Open Letter on Socio-economic sciences and the humanities

NET4SOCIETY and other organizations have drafted an Open Letter on the Socio-economic sciences and the humanities. The letter to the European Commissioner for Research and Innovation calls for inclusion of the social sciences and humanities in large-scale research programmes (which is presumably not the case now.) They argue,

While for many questions, natural, human and social sciences need to join forces, there are also important societal and economic transformations, which can be described as Social Sciences and Humanities (SSH)-centered challenges: they regard areas as diverse as education, gender, identity, intercultural dialogue, media, security, social innovation, to name but a few.

The letter makes specific recommendations and is part of a dialogue between SSH organizations and the European Commission.

This letter, signed by members of the SSH research community from across the EU and beyond is a follow-up to the exchanges with the European Commission on the future of the Social Sciences and Humanities by the Inter-agency Task Group on SSH (ITG), composed of ALLEA, ECHIC, ESF (SCH/SCSS), Net4Society and SSH ERA-Nets.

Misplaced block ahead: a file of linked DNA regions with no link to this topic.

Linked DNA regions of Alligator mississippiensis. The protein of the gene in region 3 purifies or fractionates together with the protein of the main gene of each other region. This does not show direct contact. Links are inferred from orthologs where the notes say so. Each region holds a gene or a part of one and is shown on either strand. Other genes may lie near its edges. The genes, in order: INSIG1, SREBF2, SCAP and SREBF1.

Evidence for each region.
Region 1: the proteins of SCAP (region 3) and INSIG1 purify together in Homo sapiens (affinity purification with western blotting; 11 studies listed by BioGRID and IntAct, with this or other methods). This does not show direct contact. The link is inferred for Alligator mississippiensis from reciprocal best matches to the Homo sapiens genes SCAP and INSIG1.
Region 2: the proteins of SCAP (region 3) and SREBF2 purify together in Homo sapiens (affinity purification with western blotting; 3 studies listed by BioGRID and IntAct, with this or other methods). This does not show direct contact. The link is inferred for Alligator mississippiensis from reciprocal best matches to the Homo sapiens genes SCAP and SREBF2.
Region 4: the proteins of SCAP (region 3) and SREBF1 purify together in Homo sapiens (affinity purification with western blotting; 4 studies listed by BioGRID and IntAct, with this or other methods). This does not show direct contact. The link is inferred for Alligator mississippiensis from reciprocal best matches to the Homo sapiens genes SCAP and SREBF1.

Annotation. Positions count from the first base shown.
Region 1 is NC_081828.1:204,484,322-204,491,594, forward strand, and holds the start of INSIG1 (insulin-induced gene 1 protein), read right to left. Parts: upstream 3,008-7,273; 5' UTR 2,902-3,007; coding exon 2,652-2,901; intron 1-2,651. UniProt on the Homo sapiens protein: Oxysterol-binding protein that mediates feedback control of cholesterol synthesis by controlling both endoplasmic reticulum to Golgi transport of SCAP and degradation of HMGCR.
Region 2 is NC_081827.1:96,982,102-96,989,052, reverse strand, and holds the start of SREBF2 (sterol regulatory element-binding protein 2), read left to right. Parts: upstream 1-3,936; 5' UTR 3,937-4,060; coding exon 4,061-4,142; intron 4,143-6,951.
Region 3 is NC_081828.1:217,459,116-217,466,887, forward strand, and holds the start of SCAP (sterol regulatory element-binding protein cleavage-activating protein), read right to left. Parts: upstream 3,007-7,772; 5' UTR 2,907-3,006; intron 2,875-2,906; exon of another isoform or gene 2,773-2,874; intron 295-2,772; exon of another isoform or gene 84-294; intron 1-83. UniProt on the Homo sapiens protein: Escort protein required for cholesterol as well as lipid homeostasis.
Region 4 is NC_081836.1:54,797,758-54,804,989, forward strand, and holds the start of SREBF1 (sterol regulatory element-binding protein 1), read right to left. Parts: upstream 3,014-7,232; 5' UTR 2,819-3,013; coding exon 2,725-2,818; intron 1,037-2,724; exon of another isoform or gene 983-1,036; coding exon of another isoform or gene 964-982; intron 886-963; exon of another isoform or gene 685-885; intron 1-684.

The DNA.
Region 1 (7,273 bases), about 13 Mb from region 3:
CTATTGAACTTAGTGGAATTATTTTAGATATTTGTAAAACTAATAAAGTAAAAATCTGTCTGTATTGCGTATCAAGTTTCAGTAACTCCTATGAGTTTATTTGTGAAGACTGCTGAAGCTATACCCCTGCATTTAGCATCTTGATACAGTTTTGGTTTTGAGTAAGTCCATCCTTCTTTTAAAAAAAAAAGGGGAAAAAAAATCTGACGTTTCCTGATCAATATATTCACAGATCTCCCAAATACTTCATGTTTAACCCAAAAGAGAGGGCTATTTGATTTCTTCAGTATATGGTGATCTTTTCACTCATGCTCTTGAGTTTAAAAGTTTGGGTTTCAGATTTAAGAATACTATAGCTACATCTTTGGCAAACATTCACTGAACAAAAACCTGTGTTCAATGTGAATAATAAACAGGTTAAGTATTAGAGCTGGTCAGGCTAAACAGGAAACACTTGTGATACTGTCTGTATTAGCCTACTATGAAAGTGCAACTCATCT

They have gathered some 18,457 signatures since I last checked, though many are not made public.

The argument seems similar those made by Chad Gaffield, the President of SSHRC in Canada. The Social Sciences and the Humanities are crucial for understanding a large class of the grand challenges of this 21st century. Science, technology, medicine and engineering do not study human societies, histories, politics and communication in ways that will help us with the difficult problems ahead around innovation, participation, poverty, war, and diplomacy. As the home page of this site puts it:

A sustained and substantial European investment in cutting-edge Socio-economic Sciences and the Humanities (SSH) can unlock new knowledge and insights that are necessary for Europe

  • to overcome inequality, exclusion and poverty and to adapt to demographic change (migration, ageing, gender relations etc.);
  • to develop resilient institutions that can strengthen sustainable growth, innovation processes, and social and political participation;
  • to exploit cultural diversity as a source for creativity, adaptive capabilities and social innovation;
  • to advance our understanding of cognitive processes and create educational opportunities in inclusive and democratic societies;
  • to understand the complexity of value systems, worldviews and behavioural patterns, and address issues of openness or resistance to change and
  • to move towards successful intercultural dialogue and global diplomacy.

Leave a Reply

Your email address will not be published. Required fields are marked *